A couple of weeks ago, an article in BMC Biology argued that there may be six reproductively isolated species of giraffes: "By analyzing mitochondrial DNA sequences and nuclear microsatellite loci, we show that there are at least six genealogically distinct lineages of giraffe in Africa, with little evidence of interbreeding between them." Reproductive isolation is, of course, the primary feature of species as defined in a modern biological way. Let's grant, for the sake of the argument, that the geneticists did their job correct, and that there are six biological species of giraffes (if not, the following will be hypothetical, but the same conclusions will follow).
So far, then, so good. But the The BBC says:
Mr Brown [the first author of this study] also highlighted the conservation implications of this study: "Lumping all giraffes into one species obscures the reality that some kinds of giraffe are on the brink.Here is one place where things get philosophically interesting. The idea is that once we find out that, e.g., the Nigerian giraffe, of whom the BBC says "[t]he last 160 individuals are found in West and Central Africa", is a species, we have strong reason to prevent the extinction of the Nigerian giraffe.
"Some of these populations number only a few hundred individuals and need immediate protection."
Let K be a kind, natural or not, of organism. For some kinds K, we do not think there is anything bad about the extinction of Ks. Granted, the deaths of the individual members of K may be bad, but whether a kind K goes extinct or not, each individual has exactly one death to die (the last point I got from a comment by Jeff Schloss at a workshop we both attended; he may not endorse the use I make of the remark). Suppose K is the kind Dalmatian with exactly one spot shaped like in the diagram on right. There really is nothing bad about K ceasing to have members, over and beyond the individual members' deaths (note that one way for K to go extinct would be for the descendants of Dalmatians that have exactly one such spot to have two such spots, and there never again be any Dalmatians with exactly one such spot). Or maybe for diversity reasons, we think that in the best of all possible worlds all non-bad kinds are realized, and so there is something bad about the Ks dying out over and beyond the individual deaths, but it is a very minor bad.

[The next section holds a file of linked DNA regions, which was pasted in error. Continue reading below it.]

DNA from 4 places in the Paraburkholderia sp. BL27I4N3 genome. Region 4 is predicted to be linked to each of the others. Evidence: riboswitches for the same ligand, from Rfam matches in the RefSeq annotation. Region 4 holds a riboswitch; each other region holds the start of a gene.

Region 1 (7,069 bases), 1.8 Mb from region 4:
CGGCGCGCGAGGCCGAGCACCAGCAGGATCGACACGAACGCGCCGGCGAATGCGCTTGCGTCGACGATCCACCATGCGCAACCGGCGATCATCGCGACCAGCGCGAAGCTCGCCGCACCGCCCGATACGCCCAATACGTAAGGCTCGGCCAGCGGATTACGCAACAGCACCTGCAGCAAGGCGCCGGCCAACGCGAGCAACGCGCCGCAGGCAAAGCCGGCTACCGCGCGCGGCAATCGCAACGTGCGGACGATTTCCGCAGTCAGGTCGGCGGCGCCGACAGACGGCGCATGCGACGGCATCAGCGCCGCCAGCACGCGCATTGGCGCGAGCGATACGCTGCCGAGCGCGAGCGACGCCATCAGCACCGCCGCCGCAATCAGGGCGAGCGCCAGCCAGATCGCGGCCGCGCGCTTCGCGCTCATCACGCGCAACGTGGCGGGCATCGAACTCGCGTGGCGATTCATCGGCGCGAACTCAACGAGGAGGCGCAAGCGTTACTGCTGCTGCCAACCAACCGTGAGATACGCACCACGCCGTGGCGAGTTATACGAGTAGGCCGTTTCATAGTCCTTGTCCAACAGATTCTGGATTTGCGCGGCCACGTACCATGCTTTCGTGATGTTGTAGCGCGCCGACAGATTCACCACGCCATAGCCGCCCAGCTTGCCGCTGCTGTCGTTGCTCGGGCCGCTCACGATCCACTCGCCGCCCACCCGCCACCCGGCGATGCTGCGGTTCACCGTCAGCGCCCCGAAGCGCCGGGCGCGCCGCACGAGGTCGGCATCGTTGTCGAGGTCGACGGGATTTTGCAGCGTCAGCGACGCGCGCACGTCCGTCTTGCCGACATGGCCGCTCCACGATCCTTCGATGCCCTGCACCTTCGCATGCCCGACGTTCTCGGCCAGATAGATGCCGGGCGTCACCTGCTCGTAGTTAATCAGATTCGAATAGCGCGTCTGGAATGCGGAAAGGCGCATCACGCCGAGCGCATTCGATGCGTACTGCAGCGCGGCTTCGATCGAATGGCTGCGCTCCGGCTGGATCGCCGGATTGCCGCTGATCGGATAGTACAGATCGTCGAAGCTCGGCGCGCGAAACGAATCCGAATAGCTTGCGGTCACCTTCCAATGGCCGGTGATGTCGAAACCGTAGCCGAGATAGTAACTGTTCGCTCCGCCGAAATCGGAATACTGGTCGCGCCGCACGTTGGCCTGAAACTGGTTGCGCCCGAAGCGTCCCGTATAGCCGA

I suspect what is going on here is that there is an equivocation between two senses of species: an intuitive non-scientific one (at least in the post-Aristotelian sense of "scientific") that understands a species as a kind of organism distinguished in a significant way from other organisms (the normative term "significant" is what marks this as non-scientific in the modern sense), and the modern scientific one in terms of reproductive isolation. For while there is something bad about a species in the intuitive sense going extinct, it is not at all clear what is so bad about a species in the reproductive-isolation sense going extinct. In particular, it is not clear why one of the giraffe species going extinct would be worse than Dalmatians with exactly one spot of some precise shape going extinct.
All this suggests that there is a need for a notion of species going distinct from the biological one. I rather hope that the Aristotelian notion of species as defined by qualitative identity of essence will do the job here.
Let me end with a question: Suppose that some kind of subatomic particle were to cease to exist forever, with no way of bringing it back. Would there be any non-instrumental bad in that (there might be an instrumental bad, if there is some use for the particle, or if studying it empirically might help with the progress of science)? (I am inclined to say yes.)